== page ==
Thursday, March 18, 2010

Eat your greens, Puntarelle to be exact

 Catalogna/Puntarelle, Coste and Cime di Rapa
There are far more greens here in the Italian winter market than I have experienced living in the states. I sometimes find, in the summer, myself longing for all the colorful and robust chicorys and dark leafy greens that the cool weather brings and make up our steady winter salads and greens, replacing the tender greens of summer. As winter is starting to give way to spring, we have seen the tale tale signs of strawberries from southern Spain as Italian ones are still a ways off from being ready.  The market's new arrivals of spinach, dandelion greens and all sorts of mixed wild greens that I am not completely familiar with, although exciting I find that I still enjoy  the hardy winter greens that are still abundant and appreciated.  One interesting one that I never came across in America, is what I like to call a two for one, Catalogna/Puntarelle. This sturdy chicory is also known as Catalogna and hails from the south and favored as a Roman favorite. It is eaten up here, but not as familiar to the locals.  It gets a little confusing as there are two varieties that look quite alike until further inspection reveals that one variety has an inner base, that looks like it has an alien about to pop out of it's pod.  The other just a spikey dandelion type leafy green with no surprises, other than the fact it is more pungent  or bitter than what most north American palates are use to eating. I unknowingly purchased them interchangeably for quite awhile before discovering this secret vegetable within a vegetable. I overheard one of our market vendors one day while I was waiting to be served, explain the differences to a potential customer, exactly how to prepare them both. It was a revelation. I did miss a couple of details, but got the general gist of it.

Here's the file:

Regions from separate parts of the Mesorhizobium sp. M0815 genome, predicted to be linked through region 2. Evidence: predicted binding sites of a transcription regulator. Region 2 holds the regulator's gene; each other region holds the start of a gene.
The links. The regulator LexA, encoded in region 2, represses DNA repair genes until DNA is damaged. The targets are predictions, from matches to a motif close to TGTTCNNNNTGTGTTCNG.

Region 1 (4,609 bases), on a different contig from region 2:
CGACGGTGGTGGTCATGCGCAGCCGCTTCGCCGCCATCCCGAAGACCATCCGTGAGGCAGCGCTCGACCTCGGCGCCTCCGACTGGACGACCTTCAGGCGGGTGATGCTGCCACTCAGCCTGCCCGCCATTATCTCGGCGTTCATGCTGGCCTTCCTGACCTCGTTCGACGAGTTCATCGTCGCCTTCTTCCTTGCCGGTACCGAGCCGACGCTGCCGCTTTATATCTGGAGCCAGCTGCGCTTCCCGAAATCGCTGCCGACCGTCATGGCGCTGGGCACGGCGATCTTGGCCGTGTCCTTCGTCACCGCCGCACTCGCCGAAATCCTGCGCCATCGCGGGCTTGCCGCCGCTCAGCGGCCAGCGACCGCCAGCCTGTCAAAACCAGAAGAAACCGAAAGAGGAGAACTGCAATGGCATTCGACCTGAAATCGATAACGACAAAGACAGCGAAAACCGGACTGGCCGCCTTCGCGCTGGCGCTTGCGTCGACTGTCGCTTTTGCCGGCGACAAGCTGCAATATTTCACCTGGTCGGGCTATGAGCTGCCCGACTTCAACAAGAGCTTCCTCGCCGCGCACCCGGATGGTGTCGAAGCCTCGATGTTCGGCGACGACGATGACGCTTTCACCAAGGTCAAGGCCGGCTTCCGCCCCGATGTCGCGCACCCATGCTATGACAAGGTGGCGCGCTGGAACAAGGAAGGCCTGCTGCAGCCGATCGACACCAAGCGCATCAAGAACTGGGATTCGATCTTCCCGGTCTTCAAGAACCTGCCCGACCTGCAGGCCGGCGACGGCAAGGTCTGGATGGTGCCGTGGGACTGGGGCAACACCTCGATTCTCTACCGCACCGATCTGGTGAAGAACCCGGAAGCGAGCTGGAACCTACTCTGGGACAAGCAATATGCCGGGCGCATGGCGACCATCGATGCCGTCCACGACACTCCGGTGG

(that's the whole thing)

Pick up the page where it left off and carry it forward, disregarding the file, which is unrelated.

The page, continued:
Imagine my surprise when I peeled away the green outer stems and ta da, the naked alien was a sight to behold, la Puntarelle. Cut off the base if it is hard, and discard. Earlier in the season this will be tender and good, but as the spring gets warmer the base gets harder and bitter.  Take the rest of the vegetable and cut in half lengthwise so it will lay flavor so all the rolly rounds will at least hold still as you thinly slice them into rounds. I hear there are special cutters down in Rome that are used to get the slices paper thin. 

One of the tricks with bitter greens and such is to cut them very thin as they get coated with more of the dressing which will take away much of the bitterness. The normal dressing for Puntarelle salad is a garlic, anchovy, olive oil and lemon combination, along the lines of ceasar dressing with out the egg, or an oil and vinegar affair that goes nicely with the greens. I find that a quick dash of balsamic vinegar and flavorful olive oil is a quick tasty way to make these raw greens sing. 
Now you still have the green tops, or the Catalogna, that you peeled away earlier. Chop them crosswise into thin pieces as well and cook them up with a bit of onion and bacon if you like, before finishing them off, boiling till tender, although I like them boiled with salt, pepper and a little olive oil, just fine. The photo below is how not to chop them, but they tasted great anyway, just difficult to manage on your fork.

7 comments:

Sarah said...

I've only had them once when SIL made them, they were really nice, but I tend to be quite leery of unidentified green stuff thanks to the taste for horribly bitter stuff that so many have.

My husband eats unidentified green objects that the merest nibble of leaves my mouth in utter revolt, he chomps on it with such a happy look on his face that I end up thinking I have defective taste buds or something.

Either that or his are dead.

Bella Baita View said...

No Sarah, they have been cultivated from in the womb to enjoy a whole different range of bitters that most of us never thought we'd have to eat, let alone enjoy. I've acquired the bitter taste over time. These how ever can be very mild especially when they first start turning up in the market, from here on out you do run the risk of them being a bit bitter as the spring progresses. Thanks for stopping by. I just had a look at your site, very ambitious and don't you just love bureaucracy? Italy isn't the only one mired down in it, they've elevated it to a new level.

Bellini Valli said...

This is one reason why I love blogging...I learn something new everyday.

Bella Baita View said...

Thanks Val

Italian Notes said...

I've always wondered what to make of these. Now I'll buy them with confidence on the market monday. Thanks.

James Higham said...

Greens are the key and allow freedom to go for fattier things elsewhere.

Bella Baita View said...

I hope you will enjoy them IN....James you are so right!

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